^{o}*J*(

**x**) (e.g., Lorenc 1986), which may be written aswhere 𝗕, 𝗘, and 𝗙 are, respectively, the background, instrument, and representativeness (includes forward-modeling error) error covariance matrices. The superscripts T and −1 denote transpose and inverse, respectively. The observation operator that simulates brightness temperature is

*H*(

**x**).

The Levenberg–Marquardt technique (Press et al. 1986) is used to find the minimum of the cost function. This technique is well suited for problems where *H*(**x**) is nonlinear, as is the case here (e.g., Rodgers 2000), and is a combination of a Gauss–Newton and steepest descent minimization technique. Convergence criteria also follow Press et al. (1986).

#### Technique A: Retrieval of LN*Q* and LWP

*T,*at 43 vertical levels ≥0.1 hPa), a profile of ln

*q,*at 22 vertical levels below 200 hPa), marine surface wind speed (SWS), and LWP. LWP is the integral with respect to pressure

*p*of the cloud liquid water content

*q*

_{L}(

*p*) divided by the gravitational constant. To constrain the supersaturation of water vapor, a weak constraint is added to

*J*(

**x**) [Eq. (1)], and is defined as follows:where

*q*

_{sat}is the specific humidity at saturation and

*a*is an empirical constant (

*a*= 4000.0). During the minimization process of

*J*(

**x**), LWP is allowed to vary while the cloud structure function (CSF) is maintained fixed. CSF is defined as

*p*

*q*

^{b}

_{L}

*p*

^{b}

*b*denotes background fields. The term

*q*

_{L}is computed from the retrieved LWP as follows:

*q*

_{L}

*p*

*p*

^{b}is zero, CSF is as defined in appendix A.

#### Technique B: Retrieval of ln*q*_{total}

The control variables for technique B are the same as those of technique A, except that instead of solving for ln*q* and LWP, one solves for the natural logarithm of total water content ln*q*_{total} where *q*_{total} = *q* + *q*_{L}. Prior to computing *H*(**x**), *q*_{total} is split among its water vapor content and cloud liquid water content with an empirical function (Fig. 1, appendix B). Cloud water is allowed to form when the atmospheric relative humidity reaches the preset threshold value of 95%.

### Radiative transfer model

Brightness temperature is computed with the fast radiative transfer model called Rapid Transmittance TIROS Operational Vertical Sounder (RTTOV), (e.g., Eyre 1991; Saunders et al. 1999) version 6.7. This version was adapted by the first author of this paper for the SSMIS instrument. The optical depth regression equations are developed from a line-by-line absorption model based on Liebe (1989) for water vapor absorption and Liebe et al. (1992) for oxygen absorption. The RTTOV fast surface emissivity model is FASTEM2 (English and Hewison 1998; Deblonde and English 2000). This model employs regression equations obtained from a much slower geometric optics model (e.g., Petty and Katsaros 1994). RTTOV can not simulate brightness temperature in the presence of precipitation because scattering effects are not included.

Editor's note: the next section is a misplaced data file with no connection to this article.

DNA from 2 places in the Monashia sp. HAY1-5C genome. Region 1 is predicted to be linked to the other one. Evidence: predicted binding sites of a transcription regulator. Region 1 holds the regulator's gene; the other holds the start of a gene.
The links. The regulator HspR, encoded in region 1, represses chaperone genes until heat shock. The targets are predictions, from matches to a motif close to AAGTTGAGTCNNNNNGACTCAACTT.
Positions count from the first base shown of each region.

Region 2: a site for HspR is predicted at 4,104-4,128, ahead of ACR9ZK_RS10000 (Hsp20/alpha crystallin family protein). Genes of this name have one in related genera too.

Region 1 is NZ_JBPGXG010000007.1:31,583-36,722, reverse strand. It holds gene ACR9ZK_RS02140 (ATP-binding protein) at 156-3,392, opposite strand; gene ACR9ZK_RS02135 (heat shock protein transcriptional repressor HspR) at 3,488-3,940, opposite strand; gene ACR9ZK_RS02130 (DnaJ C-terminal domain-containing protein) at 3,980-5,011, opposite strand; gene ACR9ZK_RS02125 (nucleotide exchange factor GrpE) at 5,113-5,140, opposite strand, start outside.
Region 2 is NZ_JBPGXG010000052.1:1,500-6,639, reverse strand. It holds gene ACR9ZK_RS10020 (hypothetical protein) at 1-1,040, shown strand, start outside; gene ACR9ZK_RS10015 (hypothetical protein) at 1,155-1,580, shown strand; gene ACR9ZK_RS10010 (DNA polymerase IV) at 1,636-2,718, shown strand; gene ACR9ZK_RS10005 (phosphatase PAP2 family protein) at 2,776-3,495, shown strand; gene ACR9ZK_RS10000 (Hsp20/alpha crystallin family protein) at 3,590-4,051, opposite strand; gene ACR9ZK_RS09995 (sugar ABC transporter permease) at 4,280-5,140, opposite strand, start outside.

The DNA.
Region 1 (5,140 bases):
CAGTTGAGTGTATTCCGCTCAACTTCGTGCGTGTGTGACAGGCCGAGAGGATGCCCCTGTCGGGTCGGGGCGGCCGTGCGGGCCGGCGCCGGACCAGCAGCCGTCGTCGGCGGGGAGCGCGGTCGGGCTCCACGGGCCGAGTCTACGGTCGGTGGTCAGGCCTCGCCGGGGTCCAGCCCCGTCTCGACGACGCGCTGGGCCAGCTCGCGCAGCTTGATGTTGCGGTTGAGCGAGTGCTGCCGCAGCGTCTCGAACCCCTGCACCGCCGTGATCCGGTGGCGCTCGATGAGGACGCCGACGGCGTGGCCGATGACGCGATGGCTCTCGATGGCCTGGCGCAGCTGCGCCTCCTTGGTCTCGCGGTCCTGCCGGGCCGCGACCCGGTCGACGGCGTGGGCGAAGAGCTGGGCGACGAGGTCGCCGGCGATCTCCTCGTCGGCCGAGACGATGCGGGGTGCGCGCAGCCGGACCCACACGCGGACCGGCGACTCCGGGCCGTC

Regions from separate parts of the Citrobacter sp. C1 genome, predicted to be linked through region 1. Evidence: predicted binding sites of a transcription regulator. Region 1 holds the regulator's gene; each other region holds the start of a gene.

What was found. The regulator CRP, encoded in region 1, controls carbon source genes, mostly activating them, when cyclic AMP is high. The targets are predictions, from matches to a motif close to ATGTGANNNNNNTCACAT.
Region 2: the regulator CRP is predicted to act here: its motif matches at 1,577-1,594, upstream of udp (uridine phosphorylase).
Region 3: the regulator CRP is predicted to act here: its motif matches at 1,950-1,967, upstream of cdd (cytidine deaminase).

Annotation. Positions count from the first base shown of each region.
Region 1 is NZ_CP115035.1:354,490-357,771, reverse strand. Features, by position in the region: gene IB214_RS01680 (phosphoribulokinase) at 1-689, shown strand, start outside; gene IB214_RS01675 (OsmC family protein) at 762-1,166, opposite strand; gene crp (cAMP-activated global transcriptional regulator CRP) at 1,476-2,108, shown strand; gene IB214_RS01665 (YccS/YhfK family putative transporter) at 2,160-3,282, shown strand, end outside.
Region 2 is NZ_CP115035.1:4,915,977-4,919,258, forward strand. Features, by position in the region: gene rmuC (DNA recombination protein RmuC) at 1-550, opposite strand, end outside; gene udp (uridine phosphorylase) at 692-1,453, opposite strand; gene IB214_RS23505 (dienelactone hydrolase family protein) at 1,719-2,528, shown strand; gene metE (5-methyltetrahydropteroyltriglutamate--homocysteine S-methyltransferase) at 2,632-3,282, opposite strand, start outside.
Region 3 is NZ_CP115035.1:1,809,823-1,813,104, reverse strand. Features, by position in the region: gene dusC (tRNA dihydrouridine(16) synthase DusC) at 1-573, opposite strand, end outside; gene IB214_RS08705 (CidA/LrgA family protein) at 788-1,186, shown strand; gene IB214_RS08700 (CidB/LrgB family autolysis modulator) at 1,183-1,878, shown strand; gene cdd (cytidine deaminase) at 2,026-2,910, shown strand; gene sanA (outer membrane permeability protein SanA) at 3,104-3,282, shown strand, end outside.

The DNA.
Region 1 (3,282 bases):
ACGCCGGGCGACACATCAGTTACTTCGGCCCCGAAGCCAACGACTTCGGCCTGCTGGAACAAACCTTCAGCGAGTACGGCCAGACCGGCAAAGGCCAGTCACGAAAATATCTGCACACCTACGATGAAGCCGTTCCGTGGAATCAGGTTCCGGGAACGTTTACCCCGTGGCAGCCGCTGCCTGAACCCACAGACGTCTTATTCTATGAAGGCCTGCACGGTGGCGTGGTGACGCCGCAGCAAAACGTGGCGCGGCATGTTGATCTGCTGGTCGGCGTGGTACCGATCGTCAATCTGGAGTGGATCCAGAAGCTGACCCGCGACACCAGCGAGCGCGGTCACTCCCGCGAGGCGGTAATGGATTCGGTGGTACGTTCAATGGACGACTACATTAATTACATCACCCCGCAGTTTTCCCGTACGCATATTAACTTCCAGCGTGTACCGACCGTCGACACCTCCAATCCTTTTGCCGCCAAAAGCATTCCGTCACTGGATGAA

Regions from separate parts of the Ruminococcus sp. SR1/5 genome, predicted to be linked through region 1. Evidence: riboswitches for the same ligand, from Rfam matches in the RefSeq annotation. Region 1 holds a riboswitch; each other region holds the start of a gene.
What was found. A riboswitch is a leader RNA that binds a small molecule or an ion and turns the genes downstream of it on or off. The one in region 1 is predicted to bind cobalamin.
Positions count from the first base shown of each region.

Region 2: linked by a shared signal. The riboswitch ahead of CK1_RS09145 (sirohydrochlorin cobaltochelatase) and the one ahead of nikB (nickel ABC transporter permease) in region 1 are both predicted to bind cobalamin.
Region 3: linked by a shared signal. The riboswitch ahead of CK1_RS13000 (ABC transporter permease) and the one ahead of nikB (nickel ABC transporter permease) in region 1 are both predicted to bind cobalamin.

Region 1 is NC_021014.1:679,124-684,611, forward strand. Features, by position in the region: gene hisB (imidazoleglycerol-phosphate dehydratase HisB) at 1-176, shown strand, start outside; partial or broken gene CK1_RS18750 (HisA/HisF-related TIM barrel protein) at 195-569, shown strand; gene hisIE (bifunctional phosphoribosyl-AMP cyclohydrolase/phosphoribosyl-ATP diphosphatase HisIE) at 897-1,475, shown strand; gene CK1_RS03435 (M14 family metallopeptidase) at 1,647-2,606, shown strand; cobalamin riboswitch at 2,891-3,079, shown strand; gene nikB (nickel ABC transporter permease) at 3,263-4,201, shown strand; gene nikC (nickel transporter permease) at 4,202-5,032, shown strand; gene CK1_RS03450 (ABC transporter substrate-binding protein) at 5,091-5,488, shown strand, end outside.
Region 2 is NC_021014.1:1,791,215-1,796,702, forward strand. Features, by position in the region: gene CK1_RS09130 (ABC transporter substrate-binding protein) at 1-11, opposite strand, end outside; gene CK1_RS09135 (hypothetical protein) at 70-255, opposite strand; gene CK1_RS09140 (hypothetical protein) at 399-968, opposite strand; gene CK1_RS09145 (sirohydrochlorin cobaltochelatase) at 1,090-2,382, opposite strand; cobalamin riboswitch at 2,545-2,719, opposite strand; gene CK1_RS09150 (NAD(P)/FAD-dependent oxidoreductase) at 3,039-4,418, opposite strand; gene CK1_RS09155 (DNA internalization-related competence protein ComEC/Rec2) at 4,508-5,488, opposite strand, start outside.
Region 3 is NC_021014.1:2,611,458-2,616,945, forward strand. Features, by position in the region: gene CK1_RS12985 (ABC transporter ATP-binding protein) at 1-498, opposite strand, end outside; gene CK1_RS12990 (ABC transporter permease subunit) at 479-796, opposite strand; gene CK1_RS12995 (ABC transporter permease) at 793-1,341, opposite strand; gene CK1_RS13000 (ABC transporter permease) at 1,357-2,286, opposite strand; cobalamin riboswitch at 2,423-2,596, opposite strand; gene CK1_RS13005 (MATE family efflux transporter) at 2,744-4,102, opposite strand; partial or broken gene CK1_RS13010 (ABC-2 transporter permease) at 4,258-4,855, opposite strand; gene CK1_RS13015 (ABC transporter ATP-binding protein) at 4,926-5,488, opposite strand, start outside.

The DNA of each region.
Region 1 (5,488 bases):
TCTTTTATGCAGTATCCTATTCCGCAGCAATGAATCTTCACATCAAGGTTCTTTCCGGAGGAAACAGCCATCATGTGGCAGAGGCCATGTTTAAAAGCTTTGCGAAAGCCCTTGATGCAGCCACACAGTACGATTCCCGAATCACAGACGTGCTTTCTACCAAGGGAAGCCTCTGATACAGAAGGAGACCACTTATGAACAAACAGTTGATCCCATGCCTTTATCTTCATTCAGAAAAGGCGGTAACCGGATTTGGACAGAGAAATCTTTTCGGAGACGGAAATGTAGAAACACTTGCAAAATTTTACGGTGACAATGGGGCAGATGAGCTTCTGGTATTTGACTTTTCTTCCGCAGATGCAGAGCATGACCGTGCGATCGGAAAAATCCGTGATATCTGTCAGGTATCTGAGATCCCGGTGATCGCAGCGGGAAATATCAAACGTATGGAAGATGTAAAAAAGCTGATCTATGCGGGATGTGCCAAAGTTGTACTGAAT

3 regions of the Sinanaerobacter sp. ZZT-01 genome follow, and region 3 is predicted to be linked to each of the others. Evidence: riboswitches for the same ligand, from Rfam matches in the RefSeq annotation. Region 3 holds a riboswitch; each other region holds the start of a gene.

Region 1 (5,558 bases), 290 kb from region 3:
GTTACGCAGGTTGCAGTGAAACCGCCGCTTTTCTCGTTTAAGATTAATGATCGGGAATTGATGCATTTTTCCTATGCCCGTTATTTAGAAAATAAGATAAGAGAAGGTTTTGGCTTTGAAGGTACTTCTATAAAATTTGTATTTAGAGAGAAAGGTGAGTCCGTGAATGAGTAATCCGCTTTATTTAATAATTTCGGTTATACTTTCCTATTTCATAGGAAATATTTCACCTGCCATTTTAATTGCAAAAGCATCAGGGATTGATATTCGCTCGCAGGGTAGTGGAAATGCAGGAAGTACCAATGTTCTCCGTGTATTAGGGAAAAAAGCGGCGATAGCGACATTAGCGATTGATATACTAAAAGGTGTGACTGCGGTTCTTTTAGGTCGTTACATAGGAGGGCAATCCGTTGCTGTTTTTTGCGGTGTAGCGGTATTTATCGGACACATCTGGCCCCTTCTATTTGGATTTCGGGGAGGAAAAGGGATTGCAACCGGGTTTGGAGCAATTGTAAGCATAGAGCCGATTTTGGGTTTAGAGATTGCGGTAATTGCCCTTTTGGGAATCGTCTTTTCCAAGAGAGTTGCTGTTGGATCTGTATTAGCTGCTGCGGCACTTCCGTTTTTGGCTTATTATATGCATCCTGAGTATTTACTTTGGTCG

### SSMIS instrument

The SSMIS channel characteristics are listed in Table 1. The SSMIS is a conical scanner with a fixed nadir view angle of 45°. Further information may be found in Swadley and Chandler (1991) and Bommarito (1993). Channels whose weighting functions peak above 0.1 hPa (i.e., channels 19, 20, and 21) are ignored here because the application of the 1DVAR is in the troposphere and stratosphere. The Zeeman effect is included in a simplified way (Liebe 1989) and affects mostly channel 22, which is the highest peaking channel of the remaining channels.

### Simulation of background fields and observations

**x**

^{true}) are selected: the

*U.S. Standard Atmosphere, 1976*and a tropical atmosphere, and are illustrated in Fig. 2. The integrated water vapor (IWV) of the profiles are, respectively, 14.2 and 41.3 kg m

^{−2}. These profiles are meant to represent midlatitude dry and moist conditions. Both profiles have SWS = 7 m s

^{−1}. Observed brightness temperature

**Tb**

*is simulated as follows:*

^{o}**Tb**

^{o}

_{k}

**Tb**

_{k}

**x**

^{true}

*N*

*σ*

_{k}

*k*denotes channel number and

*σ*

_{k}equals (𝗘 + 𝗙)

^{1/2}whose values are listed in Table 2. Here

*N*is a normal distribution with mean zero and variance

*σ*

^{2}

_{k}

Clouds to be added to the selected true profile are created by first generating a CSF as described in appendix A. Subsequently, CSF is multiplied by the desired value of LWP. For technique A, at levels where clouds are to be added to the true profile, the specific humidity of the true profile is replaced with its saturated value. All samples of the simulated background field have the same cloud profile as that of the true profile. For technique B, the specific humidity of the true profile is saturated to only 95% at levels where clouds will be added. If the saturation level were higher, then clouds would be formed by the saturation step (appendix B). Clouds are only added after the saturation step. Cloud profiles of the background fields are determined using the splitting functions and vary from one profile to another because noise (appendix C) is added to the true profile of total water content ln*q*^{true}_{total}

### Background and observation error